-Steak needs only 3 degrees of doneness, raw, medium, and charcoal.
-Neil A. Armstrong was "First Man?"  Boy, Adam is going to have a fit.  BTW Adam and Eve are at a nudest nudist convention.  No name tags, no place to pin them. Everyone greets them by name.  How did the attendees know? The answer below if I can remember that long.
-Thanks for your SO to me. Message received.  I must really be special.  I got more than one line.
-I almost missed "Sideshow Bob," so for those who are not currently highlighting their links let me tell you how easy it is.  If you have somehow missed the "Bold and the Beautiful" class, your bold entry looks like link
You now treat this hieroglyphic as the text in the "Link" sandwich.  Looking forward to those bright blue links.

Adam and Eve are navel-less.

Jinx in Norfolk said...

Too tough for me today. I had two bad cells, and one of them (PETIaLES) I looked up! I should have gotten the other - I had OHHa. I didn't know that there were all those ways to spell the "dish on a stick" - Thanks, BE. Too many erasures to list here. Plenty of learning opportunities, but will I avail myself of them? Doubtful.

MARLO Thomas is 80? I had a crush on "That Girl" in my ute.

One of the founders of the NHRA actively raced a sistership to one of my boats, a Catalina 38. I used to take another of my sailboats, a Hobie 33, to St. Petersburg every February for the NOOD (pronounced "nude") regatta, and all the boat trailers were parked at the Trop.

Thanks to Rich for a puzzle that was a stretch objective for me. And thanks to CC for the nice tour, and for the inside scoop about Rich.

SwampCat said...

You win, "Nora". Way too many names and unknowns for me. But I enjoyed the effort and appreciate the many learning moments.

Like HG and Hahtoolah, I Knew the village was Anatevka! Only it wasn't.

CC, you bring it all together so well. I may even remember some of the unknowns.

Happy Sunday!

Picard said...

This was definitely a challenge! Hand up for ARTIST before CUBIST.

Here we took our SLEDS to Mt Pinos north of Los Angeles. Some SLEDS work better than others in that kind of snow as you can see!

My family lived on a SHTETL 100 years ago just as in Fiddler on the Roof. It is the name of a kind of village, not the name of a specific village.

Thanks for the EEL photo, CC! I appreciate what the EELERS bring in, too!

Got all the hard stuff but FIW with REME/ABLE instead of REMY/ABLY. One too many unknown proper names for me.

Speaking of which, thanks for the replies to my thoughts yesterday on regional brand names. I am OK with arbitrarily obscure names. As long as the crosses work. I enjoy learning new words in unknown areas. But a good crossword is about solving creatively, not about looking stuff up.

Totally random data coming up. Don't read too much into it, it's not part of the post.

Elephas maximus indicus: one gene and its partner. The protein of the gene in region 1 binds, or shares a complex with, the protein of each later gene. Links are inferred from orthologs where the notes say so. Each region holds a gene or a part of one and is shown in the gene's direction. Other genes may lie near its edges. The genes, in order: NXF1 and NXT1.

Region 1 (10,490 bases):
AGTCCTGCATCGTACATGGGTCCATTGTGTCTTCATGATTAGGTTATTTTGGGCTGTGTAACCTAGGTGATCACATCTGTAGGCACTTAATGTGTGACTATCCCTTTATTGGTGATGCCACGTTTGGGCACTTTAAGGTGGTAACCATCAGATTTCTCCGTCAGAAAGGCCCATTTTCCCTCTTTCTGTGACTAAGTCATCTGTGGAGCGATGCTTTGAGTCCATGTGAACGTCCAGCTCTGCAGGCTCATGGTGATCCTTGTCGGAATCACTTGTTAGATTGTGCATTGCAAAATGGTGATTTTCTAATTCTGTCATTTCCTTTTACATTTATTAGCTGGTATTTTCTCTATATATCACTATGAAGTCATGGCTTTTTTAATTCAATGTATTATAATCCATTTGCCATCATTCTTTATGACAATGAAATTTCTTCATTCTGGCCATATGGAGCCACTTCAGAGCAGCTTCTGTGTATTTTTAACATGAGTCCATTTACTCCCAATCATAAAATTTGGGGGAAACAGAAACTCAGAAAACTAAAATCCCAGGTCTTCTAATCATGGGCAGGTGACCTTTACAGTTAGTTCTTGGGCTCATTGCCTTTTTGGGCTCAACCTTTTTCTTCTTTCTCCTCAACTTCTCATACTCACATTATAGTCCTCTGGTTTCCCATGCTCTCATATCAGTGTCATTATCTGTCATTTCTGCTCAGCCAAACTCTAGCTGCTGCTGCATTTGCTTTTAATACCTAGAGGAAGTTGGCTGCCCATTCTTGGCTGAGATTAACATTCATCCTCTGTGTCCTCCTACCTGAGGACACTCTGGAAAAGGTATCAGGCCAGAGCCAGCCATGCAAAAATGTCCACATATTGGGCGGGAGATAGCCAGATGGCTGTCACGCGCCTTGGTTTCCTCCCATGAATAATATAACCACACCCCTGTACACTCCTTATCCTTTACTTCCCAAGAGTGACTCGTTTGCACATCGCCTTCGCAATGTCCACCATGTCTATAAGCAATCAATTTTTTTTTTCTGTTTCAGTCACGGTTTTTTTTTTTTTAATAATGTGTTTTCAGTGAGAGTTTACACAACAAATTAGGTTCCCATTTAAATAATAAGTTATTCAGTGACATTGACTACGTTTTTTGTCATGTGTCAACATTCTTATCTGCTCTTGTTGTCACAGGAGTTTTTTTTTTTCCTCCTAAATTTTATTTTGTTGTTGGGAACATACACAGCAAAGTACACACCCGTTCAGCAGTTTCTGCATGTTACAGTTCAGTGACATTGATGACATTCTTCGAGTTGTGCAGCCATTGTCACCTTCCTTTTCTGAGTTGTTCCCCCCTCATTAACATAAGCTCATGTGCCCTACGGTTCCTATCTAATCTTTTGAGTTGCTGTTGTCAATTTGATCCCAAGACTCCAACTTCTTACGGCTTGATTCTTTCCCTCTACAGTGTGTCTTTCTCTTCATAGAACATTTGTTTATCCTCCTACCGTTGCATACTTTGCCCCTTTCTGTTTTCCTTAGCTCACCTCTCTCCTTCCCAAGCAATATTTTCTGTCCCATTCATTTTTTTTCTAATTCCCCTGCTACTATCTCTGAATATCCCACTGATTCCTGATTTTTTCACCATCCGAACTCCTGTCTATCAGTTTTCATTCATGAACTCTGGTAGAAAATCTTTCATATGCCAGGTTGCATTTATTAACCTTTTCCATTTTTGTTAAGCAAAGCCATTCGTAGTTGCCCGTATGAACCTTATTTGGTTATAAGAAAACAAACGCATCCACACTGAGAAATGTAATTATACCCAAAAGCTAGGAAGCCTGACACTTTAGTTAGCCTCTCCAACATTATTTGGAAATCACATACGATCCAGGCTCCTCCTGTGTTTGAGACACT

Another follow up from yesterday: Mike Sherline, sorry I was unclear about the Las Vegas airport being named for McCarran. His law went into effect after WWII. It barred many Jewish refugees from the US after the war, but it allowed many ex-Nazis to enter. Sorry my link did not work. I will try again:

This article from 1952 explains this injustice.

Yes, almost everyone has their good and bad points. Mussolini did get the trains to run on time, a great feat in Italy. But I think we would be offended if a major airport were still named for him. There are limits.

PK said...

Hi Y'all! Thanks, Rich! Always interesting challenge. Always great, C.C.! I've never tasted eel maybe I'll look for some at the grocery store since you recommend it.

Got the theme except for the DISC BAKERS/BRAKES one. Duh!

Fang before TUSK. KOD, what's KOD? Oh, C.C., KO'D. Duh!

Hand up for trying to cram Anatevka into the SHTETL row. When "L" appeared I knew what was wanted. Favorite musical ever. New-to-me: OREL for Russian City. Is it near the SHTETL?

TTP's shed looks fine. The beautiful German shepherd reminds me of one I rescued. He was forever grateful and definitely "My" dog. Only fault was wanting to be my lap dog. Oof!

Hahtoolah: Hope you live a long and enjoyable life in the retirement you deserve. My first thought when I heard about my daughter's boss was, "thank goodness she got her letter of recommendation from him earlier". Then I hoped he'd signed the final bonus check he promised her. So many things are left undone by a sudden death. Am I cold-hearted? Or just too practical? He and his wife & daughter were very good to my daughter, so I am also very sad.

Jayce said...

I struggled with this puzzle, but did finally solve it. Many of my first answers were wrong and had to be changed. As for the theme, I thought it was a matter of swapping the 2nd and 3rd letters of the first word, but DSICBAKERS didn't make sense. Only after reading the explanation by C.C. did I get the connection to the letter R, which also helped me understand the BOARD-BROAD and BEARD-BREAD switches. Still, that "move R" pattern was not consistent, which threw me. This puzzle was full of subtleties that proved too subtle for my Sunday morning mentality today. At least I did know MARLO and LHASA and YURI and RAYE and POPEYE, but got lost at PETIOLES and DAHOMEY. I had fun, though.